The Power to Subdue the World
The primitive force of Christianity lay there. The early Christians believed that Christ rose, he was alive in the midst of those gathered in his name. He was in their lives and in their hearts. Great moral strength was to be found in the idea of resurrection and in their faith in it. The power to subdue the world consisted in external weakness, poverty, distress. “Henceforth it is not I who live, but Christ who lives in me” [Galatians 2:20].
But the good news announced by the angels is also for us, who thrive in the theoretical and practical science and in the aesthetics of the twentieth century.
Christopher Sheklian, a doctoral candidate in anthropology at the University of Chicago, will be the featured speaker at the annual commemoration of St. Vartan and His Companions (Վարդանանց / Vartanants) on Thursday, February 12 in the Kavookjian Hall of the Armenian Diocese in New York.
The Zohrab Information Center is co-sponsoring the event with St. Vartan Armenian Cathedral, with the participation of the Mid-Atlantic Knights and Daughters of Vartan.
Competing Memories of Saint Vartan
Anthropologists study culture and since the adoption of Christianity, the Christian faith and the institutions of the Armenian Church have become part of the very fabric of Armenian culture. But if the Armenian Church is reduced merely to one element of Armenian culture among others, what is the place of faith, devotion, and liturgy? Nowhere, perhaps, is this conundrum most obvious than in competing memories over St. Vartan and the Battle of Avarayr. Was St. Vartan fighting for the existence of the Armenian nation? Or was he a consummate defender of the faith? Can we separate these two things? Moreover, the way we remember and commemorate St. Vartan speaks to the way we ourselves think about the connection between faith and nation. How we remember St. Vartan is not merely a historical matter. To fully grapple with the memory of St. Vartan is to take on the fundamental question of the Armenian nation: its relationship to its Christian faith in the salvation of Christ Jesus.
The Armenian Minority and Secularism in Turkey
An ordained deacon of the Armenian Church, Christopher Sheklian is currently completing his doctoral dissertation at the University of Chicago entitled Theology and the Community: The Armenian Minority, Tradition, and Secularism in Turkey. His dissertation is based on two years of intensive research and fieldwork in Istanbul and Diyarbakir, Turkey within the Armenian Church and community. The first fruits of his research were recently published in a book chapter entitled, “Venerating the Saints, Remembering the City: Armenian Memorial Practices and Community Formation in Contemporary Istanbul.”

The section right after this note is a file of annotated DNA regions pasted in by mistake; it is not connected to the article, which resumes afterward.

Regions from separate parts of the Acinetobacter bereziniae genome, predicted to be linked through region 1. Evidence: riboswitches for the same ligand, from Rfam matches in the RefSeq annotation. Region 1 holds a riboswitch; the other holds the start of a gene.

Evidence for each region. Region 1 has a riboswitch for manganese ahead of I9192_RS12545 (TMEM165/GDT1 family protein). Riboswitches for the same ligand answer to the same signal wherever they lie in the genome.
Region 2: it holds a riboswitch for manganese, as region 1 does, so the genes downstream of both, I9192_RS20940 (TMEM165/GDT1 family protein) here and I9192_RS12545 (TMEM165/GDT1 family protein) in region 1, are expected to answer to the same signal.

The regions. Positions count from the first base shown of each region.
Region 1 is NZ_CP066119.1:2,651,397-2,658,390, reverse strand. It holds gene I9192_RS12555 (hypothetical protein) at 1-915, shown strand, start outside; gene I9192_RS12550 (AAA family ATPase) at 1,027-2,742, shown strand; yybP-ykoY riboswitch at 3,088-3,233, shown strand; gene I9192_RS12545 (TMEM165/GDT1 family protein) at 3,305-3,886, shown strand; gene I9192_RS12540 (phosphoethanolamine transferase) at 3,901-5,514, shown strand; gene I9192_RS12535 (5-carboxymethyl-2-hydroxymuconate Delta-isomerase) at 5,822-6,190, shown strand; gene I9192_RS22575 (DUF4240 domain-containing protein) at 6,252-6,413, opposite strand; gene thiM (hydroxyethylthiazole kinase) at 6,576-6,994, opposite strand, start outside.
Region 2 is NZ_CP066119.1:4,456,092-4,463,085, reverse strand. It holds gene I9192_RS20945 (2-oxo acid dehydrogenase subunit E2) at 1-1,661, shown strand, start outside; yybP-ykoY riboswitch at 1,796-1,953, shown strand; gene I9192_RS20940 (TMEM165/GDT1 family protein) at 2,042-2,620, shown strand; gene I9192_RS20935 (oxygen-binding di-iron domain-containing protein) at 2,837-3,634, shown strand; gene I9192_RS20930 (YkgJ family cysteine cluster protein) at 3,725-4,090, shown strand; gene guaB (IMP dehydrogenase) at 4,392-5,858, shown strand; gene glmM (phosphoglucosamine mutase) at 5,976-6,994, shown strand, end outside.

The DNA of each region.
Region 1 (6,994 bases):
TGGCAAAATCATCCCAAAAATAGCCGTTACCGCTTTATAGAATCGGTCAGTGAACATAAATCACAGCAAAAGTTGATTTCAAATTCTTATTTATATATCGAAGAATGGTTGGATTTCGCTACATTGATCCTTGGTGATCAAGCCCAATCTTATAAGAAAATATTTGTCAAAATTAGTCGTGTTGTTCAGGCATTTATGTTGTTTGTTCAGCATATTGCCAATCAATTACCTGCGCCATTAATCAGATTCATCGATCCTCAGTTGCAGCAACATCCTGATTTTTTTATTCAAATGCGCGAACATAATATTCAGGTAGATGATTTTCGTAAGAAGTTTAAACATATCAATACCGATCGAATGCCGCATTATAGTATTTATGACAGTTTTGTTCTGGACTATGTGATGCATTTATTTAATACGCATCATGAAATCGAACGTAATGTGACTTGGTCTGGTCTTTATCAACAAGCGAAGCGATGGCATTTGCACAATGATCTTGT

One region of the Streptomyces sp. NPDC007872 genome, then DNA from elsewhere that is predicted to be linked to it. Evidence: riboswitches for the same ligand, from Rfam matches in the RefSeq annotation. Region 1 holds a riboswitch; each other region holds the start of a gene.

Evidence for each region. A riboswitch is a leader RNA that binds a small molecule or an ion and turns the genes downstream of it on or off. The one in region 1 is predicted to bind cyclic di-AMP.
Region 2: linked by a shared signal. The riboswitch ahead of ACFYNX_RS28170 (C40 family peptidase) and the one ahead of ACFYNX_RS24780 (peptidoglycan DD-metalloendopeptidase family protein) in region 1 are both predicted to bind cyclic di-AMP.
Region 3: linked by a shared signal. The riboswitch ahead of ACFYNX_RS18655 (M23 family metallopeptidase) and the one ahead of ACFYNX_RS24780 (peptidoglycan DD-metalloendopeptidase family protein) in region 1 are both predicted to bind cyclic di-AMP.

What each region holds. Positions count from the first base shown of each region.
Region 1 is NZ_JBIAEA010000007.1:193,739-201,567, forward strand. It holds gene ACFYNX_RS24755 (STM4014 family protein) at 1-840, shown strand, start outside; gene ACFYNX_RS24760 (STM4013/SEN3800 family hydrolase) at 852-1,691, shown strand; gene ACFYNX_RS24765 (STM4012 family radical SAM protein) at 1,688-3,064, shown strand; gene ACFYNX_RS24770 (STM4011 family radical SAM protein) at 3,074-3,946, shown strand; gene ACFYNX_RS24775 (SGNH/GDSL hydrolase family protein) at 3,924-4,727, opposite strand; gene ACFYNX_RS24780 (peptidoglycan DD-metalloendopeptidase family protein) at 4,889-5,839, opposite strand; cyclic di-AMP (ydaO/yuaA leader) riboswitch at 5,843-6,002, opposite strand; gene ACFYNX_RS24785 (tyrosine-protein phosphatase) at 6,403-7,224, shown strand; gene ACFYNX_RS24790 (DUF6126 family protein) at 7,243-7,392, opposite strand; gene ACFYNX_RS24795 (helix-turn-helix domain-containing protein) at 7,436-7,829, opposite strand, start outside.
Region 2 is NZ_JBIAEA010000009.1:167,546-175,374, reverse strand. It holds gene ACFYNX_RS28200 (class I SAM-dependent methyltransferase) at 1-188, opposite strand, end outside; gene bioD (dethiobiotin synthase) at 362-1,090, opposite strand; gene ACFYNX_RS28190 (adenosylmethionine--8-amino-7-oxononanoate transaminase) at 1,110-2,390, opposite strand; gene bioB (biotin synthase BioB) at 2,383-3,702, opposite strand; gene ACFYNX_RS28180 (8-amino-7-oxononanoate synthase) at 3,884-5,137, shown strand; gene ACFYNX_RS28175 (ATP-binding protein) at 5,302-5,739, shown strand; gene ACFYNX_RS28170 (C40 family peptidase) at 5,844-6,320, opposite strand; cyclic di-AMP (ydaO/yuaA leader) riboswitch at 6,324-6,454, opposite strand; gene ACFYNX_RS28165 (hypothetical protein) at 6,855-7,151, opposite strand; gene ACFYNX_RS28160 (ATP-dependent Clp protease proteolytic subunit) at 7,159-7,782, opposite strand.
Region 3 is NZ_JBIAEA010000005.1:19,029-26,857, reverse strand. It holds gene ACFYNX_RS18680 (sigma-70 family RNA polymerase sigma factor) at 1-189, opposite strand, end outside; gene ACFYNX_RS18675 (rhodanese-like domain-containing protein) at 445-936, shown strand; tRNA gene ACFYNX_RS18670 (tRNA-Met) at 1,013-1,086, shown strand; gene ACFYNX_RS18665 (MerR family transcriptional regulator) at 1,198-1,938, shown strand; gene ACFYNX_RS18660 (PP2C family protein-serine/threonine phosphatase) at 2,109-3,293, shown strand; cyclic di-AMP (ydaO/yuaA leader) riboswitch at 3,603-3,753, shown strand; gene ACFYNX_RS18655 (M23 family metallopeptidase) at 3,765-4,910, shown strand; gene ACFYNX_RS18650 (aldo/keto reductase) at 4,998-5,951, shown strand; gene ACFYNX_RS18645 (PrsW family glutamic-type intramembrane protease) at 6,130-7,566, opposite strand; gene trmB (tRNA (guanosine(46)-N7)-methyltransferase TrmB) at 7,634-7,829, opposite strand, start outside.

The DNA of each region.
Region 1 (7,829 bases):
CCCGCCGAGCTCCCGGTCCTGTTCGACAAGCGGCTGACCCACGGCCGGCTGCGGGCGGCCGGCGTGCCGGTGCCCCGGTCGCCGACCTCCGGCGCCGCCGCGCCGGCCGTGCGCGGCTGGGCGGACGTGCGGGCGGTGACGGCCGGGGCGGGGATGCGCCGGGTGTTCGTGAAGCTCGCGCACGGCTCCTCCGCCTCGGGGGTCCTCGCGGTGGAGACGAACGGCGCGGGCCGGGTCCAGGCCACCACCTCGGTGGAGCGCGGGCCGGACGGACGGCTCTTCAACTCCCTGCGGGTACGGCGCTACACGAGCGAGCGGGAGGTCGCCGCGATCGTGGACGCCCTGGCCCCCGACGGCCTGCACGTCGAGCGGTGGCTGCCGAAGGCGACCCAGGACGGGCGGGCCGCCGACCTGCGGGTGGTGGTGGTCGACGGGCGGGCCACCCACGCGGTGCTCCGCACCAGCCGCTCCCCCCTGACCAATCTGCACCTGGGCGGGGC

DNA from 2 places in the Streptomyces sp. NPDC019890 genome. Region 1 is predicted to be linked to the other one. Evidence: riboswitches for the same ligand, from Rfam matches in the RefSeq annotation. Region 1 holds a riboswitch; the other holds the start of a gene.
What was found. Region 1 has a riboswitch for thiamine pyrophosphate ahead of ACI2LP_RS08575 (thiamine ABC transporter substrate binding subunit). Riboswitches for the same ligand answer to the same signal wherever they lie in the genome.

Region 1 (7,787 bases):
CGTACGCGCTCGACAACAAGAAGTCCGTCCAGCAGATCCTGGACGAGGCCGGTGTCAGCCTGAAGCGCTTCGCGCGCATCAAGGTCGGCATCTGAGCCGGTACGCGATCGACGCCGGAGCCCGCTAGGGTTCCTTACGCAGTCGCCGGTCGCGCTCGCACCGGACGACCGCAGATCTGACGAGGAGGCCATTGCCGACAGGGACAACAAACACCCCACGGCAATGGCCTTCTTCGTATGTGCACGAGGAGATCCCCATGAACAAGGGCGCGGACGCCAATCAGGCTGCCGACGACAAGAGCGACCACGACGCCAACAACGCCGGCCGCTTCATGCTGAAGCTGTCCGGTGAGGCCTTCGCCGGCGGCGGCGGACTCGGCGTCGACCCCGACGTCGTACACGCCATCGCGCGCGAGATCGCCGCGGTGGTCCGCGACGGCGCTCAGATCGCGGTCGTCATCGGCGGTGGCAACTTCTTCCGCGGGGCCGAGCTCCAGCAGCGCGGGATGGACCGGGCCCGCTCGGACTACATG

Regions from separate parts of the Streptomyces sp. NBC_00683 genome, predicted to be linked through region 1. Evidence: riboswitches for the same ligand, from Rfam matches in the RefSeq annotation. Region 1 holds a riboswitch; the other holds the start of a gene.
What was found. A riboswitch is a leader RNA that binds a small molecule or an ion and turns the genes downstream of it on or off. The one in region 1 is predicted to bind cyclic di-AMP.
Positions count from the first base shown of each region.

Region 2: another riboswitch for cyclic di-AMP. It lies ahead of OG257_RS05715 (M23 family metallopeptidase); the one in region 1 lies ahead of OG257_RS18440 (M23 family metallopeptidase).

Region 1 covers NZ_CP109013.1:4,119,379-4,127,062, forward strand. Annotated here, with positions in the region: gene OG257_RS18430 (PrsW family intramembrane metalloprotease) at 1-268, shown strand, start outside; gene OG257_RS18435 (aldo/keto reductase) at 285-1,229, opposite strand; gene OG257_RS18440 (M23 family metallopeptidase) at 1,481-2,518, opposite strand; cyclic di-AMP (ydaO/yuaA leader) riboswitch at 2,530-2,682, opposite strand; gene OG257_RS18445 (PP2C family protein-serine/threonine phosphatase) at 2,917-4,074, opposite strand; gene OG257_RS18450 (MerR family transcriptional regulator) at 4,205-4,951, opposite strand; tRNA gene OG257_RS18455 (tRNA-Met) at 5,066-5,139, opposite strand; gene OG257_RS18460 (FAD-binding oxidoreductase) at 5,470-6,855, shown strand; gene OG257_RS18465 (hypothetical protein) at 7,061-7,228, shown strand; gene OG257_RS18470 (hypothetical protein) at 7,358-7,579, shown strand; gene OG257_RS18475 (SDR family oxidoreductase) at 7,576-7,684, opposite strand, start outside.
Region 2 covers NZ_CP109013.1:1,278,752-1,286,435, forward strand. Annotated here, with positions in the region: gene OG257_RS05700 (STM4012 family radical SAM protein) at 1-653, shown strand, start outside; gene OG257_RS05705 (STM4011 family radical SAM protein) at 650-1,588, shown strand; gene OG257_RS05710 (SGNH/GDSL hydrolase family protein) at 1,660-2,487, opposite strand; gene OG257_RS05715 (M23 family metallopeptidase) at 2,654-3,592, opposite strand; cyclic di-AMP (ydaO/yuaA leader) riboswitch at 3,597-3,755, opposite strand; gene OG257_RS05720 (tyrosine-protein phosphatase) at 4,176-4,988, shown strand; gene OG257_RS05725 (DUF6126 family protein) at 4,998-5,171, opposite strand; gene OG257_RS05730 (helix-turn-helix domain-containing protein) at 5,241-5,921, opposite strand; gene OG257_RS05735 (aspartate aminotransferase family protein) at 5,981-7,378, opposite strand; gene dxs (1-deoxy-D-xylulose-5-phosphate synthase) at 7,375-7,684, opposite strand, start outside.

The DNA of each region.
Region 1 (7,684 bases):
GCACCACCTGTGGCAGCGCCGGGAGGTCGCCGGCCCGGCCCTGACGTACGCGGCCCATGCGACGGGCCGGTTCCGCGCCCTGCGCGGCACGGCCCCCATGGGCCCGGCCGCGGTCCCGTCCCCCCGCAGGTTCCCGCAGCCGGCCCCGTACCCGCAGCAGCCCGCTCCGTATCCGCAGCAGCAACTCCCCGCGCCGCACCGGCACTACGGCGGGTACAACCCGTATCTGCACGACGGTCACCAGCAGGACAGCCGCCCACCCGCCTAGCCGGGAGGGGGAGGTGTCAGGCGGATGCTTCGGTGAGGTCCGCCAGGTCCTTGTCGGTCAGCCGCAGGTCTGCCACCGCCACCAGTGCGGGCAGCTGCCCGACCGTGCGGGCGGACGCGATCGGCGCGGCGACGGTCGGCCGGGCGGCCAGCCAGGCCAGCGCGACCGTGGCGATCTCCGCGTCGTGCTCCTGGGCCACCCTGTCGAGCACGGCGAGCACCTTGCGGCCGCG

Deacon Shekian is a native of California, having been raised in St. Mary Armenian Church in Yettem, in the Central Valley. He spent the 2011-2012 academic year at St. Nersess Armenian Seminary studying Armenian theology and Armenian Christian culture. Several of his current scholarly projects stem from the instruction he received there.
Deacon Sheklian will speak during a commemorative banquet to which the public is invited. Donation for the dinner is $25 for adults and $10 for children 10 and under. Guests are also warmly encouraged to participate in the Divine Liturgy, which will be celebrated at 6:00PM.
For further information contact the Diocese at (212) 686-0710 or email@example.com or
The Zohrab Center presents a rich and varied program of lectures, book presentations, and other stimulating opportunities for enrichment and edification this Winter and Spring. Armenians and anyone interested in Armenian civilization, arts, letters, and faith will find many options to learn, to grow and to inspire others.
A new study on Armenian music, a guide to the Armenian Church’s Holy Week ceremonies, a photographic album of the old Armenian community of Bourj-Hammoud, a Genocide-era novel, and a new travelogue of historic western Armenia will all be showcased by their authors. In addition, noted scholars will hold forth on various facets of Armenian Studies, including Vartan Matossian, Helen Evans and Roberta Ervine. A movie night and other events are also planned.
The Zohrab Center is collaborating with several sister organizations and parishes to co-sponsor some events.
All events are open to the public and most are free of charge. Unless otherwise noted, all presentations take place at the Zohrab Center (Armenian Diocese, New York). Check back frequently for updates and additions. For further information contact ZIC at firstname.lastname@example.org or (212) 686-0710.
ZIC Schedule of Events Spring 2015
Thursday, February 5 (7PM) “Code Name Haiko: Discovering the Last Unknown Participant in Talaat Pasha’s Liquidation” Dr. Vartan Matiossian, Armenian National Education Committee
Thursday, February 12 Commemoration of St. Vartan and His Companions. Divine Liturgy and Dinner followed by Lecture. Co-sponsored with St. Vartan Armenian Cathedral “An Anthropologist Considers St. Vartan: Faith, Nation and Memory” Lecture by Christopher Sheklian, University of Chicago